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How are Interest Changes in the UK Affecting Disposable Income?

Interest changes in the UK are affecting the amount of disposable income that households have. As interest rates increase, goods and services become more expensive meaning that households have less disposable income available.

This has in turn meant that more people are needing to borrow money online (source: Doddler.co.uk) in the form of both secured and unsecured loans in order to tide themselves over and cover their ongoing household bills and costs. This increase in personal and household debt is indicative of the squeeze of people’s finances.

What are interest rate changes?

Interest changes refer to changes in interest rate, the amount that lenders charge borrowers for the service of borrowing money. Interest rates are calculated as a percentage of the total amount of the loan. For example, when you repay a mortgage, you pay back the principal amount (the total value borrowed) as well as interest (which could be fixed or variable). Interest rate will be influenced by multiple factors and can also change depending on the state of the economy.

How do you calculate interest rate?

Interest rates usually depend on a benchmark set by the country’s central bank. Lenders will then look to this benchmark in order to set interest rates and fees for their loans. This is at the discretion of the lender but they will generally be trying to balance market competition with profit. When inflation rates are high, as they currently are, banks tend to increase interest rates as a way of regulating economic growth.

How are interest rates changing?

The UK is currently experiencing a period of high inflation, with some of the highest inflation rates in years. In April 2022, inflation hit 7.25%, over three times the target rate of 2%. In response, the Bank of England raised UK interest rates from 0.25% to 0.5%. This action was the first back-to-back rate rise that Britain has seen since 2004. Many policymakers wanted a further increase to 0.75% to compensate for the inflationary pressures being felt.

How does interest rate affect disposable income?

Higher interest rates mean that it is more expensive to borrow and that disposable income is reduced. As a result, the growth in consumer spending is limited.

In 2021, the situation for disposable income was generally good, with median household disposable income in the UK at £31,400 in the financial year ending 2021. This was during the first year of the coronavirus pandemic and was largely influenced by low interest rates and low inflation. In April 2022, however, consumer disposable income confidence fell to a record low.

Cost of Living Crisis

UK households are currently undergoing the worst cost of living crisis in decades, with the cost of general expenses increasing considerably. Households are being hit with higher costs of everything from utilities to food costs to fuel. The lower-impact households are being hit the hardest.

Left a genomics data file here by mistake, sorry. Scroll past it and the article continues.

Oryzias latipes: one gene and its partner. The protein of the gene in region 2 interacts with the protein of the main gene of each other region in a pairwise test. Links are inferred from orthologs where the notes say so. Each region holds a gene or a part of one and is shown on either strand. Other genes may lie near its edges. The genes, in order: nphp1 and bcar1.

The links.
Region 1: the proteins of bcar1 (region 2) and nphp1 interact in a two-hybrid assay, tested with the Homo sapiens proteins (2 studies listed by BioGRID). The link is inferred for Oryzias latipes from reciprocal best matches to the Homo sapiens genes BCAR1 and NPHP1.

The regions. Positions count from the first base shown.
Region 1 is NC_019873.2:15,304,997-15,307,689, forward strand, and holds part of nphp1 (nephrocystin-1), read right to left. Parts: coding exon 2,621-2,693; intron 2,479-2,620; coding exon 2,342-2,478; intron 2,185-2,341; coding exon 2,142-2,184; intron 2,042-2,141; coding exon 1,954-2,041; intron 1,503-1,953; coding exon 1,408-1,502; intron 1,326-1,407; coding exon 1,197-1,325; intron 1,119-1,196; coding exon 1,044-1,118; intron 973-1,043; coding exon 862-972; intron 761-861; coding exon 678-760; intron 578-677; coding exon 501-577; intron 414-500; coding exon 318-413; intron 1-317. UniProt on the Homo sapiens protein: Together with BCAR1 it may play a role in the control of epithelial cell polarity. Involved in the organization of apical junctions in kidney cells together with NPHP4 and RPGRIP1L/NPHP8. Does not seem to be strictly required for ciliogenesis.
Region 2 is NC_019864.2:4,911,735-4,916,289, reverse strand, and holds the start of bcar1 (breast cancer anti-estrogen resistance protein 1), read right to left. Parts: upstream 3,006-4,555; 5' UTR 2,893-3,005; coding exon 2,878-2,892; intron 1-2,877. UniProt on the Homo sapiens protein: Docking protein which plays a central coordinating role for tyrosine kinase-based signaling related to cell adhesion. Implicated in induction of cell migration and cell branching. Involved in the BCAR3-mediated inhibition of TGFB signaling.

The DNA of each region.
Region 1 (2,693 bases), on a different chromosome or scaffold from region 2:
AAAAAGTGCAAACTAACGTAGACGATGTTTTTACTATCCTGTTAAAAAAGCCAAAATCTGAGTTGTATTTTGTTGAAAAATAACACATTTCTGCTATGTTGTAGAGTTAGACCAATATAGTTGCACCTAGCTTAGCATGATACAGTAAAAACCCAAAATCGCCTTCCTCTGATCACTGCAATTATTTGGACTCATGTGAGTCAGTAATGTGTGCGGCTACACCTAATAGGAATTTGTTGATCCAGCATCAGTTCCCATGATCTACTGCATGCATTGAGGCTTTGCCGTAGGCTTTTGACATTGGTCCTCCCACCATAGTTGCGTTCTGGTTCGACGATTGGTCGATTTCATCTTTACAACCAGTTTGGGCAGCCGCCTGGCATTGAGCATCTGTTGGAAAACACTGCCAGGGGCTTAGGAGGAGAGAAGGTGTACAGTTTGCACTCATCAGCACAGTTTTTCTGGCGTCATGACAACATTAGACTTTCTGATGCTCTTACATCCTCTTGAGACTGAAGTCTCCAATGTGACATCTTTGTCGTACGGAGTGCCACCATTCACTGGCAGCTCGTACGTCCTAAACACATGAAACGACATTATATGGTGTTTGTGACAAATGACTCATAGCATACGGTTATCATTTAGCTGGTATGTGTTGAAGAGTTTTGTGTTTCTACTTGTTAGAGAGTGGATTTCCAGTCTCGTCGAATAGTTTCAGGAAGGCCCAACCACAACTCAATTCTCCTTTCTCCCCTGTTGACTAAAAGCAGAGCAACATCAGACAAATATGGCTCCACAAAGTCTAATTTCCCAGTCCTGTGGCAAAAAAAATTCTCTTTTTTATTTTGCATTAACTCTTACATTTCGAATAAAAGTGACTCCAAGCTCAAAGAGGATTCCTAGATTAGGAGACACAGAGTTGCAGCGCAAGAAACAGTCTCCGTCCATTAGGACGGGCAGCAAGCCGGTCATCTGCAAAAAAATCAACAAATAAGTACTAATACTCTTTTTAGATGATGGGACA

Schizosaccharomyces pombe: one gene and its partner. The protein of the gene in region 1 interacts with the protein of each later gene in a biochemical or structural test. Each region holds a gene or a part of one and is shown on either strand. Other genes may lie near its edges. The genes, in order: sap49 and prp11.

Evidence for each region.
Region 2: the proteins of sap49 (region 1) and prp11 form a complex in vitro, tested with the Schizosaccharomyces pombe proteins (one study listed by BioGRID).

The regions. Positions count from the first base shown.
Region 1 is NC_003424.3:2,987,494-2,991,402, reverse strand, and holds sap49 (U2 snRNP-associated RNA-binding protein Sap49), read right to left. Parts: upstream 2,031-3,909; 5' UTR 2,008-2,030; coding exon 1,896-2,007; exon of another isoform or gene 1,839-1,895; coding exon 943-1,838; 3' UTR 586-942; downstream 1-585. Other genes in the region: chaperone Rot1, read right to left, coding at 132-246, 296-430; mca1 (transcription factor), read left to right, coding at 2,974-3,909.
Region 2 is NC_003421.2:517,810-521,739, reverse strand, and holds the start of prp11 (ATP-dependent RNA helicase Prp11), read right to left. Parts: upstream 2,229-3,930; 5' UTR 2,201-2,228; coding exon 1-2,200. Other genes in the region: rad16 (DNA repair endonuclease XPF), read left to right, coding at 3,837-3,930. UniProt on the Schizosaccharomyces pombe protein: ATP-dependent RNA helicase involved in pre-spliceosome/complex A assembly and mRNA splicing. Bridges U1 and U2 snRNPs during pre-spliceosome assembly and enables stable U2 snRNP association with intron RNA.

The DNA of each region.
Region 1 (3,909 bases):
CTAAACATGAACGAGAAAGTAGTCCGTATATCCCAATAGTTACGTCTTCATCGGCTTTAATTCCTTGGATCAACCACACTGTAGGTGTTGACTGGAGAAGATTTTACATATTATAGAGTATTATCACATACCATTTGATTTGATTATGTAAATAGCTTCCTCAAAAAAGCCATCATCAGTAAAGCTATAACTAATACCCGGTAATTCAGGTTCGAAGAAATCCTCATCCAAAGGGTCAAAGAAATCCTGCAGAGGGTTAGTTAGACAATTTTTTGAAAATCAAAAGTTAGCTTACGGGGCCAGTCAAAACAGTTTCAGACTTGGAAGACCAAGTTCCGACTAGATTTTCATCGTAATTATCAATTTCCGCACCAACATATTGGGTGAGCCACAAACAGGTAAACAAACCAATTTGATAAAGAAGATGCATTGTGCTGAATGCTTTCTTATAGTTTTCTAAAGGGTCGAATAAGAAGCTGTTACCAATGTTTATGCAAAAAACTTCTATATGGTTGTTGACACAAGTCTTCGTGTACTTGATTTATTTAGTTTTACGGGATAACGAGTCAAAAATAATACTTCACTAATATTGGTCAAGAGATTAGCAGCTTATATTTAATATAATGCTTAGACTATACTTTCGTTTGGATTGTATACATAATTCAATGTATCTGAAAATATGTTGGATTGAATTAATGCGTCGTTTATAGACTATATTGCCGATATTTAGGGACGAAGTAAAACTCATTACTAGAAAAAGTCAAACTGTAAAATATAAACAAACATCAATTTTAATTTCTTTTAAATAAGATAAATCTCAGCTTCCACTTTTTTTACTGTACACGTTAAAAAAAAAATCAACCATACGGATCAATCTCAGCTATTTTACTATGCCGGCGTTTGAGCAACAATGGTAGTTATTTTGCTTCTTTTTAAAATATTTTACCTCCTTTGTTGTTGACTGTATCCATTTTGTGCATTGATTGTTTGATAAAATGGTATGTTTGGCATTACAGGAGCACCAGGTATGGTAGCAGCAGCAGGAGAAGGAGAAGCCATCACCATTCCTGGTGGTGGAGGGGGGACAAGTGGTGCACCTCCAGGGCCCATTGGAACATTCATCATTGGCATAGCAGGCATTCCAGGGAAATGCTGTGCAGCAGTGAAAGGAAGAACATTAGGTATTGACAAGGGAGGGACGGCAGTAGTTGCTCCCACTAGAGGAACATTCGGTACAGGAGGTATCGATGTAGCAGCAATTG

The Bank of England has already warned that disposable incomes will continue to fall in 2022 and 2023 as monthly expenses become increasingly costly, leaving little money behind. Rising inflation and tax is also impacting UK households and leaving them with yet less disposable income.

Despite the rising cost of living, salaries are not increasing at a rate which matches. For example, the Bank of England has predicted that real post-tax labour income is at its worst level in over 30 years – they expect the post-tax labour income to shrink by 2% in 2022 and by a further 0.5% in 2023.

Are mortgages impacted by rising interest rates?

When interest rates increase, mortgages become more expensive as a result. This means that consumers end up paying more for their mortgage overall and it is less affordable for them to purchase property.

For mortgage providers, rising interest rates may also not be cause for celebration. Although you could argue that in times where interest rates are higher, mortgage providers could make a greater profit, it also means that borrowers might be less willing to borrow money. This means that mortgage providers need to strike a balance between what is affordable for consumers and what is profitable for them.

What is happening around the world?

In most countries across the globe, there is some form of crisis with regards to inflation and people’s disposable income. This has come about as a result of increased demand in economies after the Covid pandemic and subsequent lockdowns as well as the recent war in Ukraine. In the USA for example, Google searches for loan-related queries like ‘online payday loans Texas’ and ‘get money now’ have seen large increases, indicating people’s need to find money to get them through each month.

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Written by Marcus Richards

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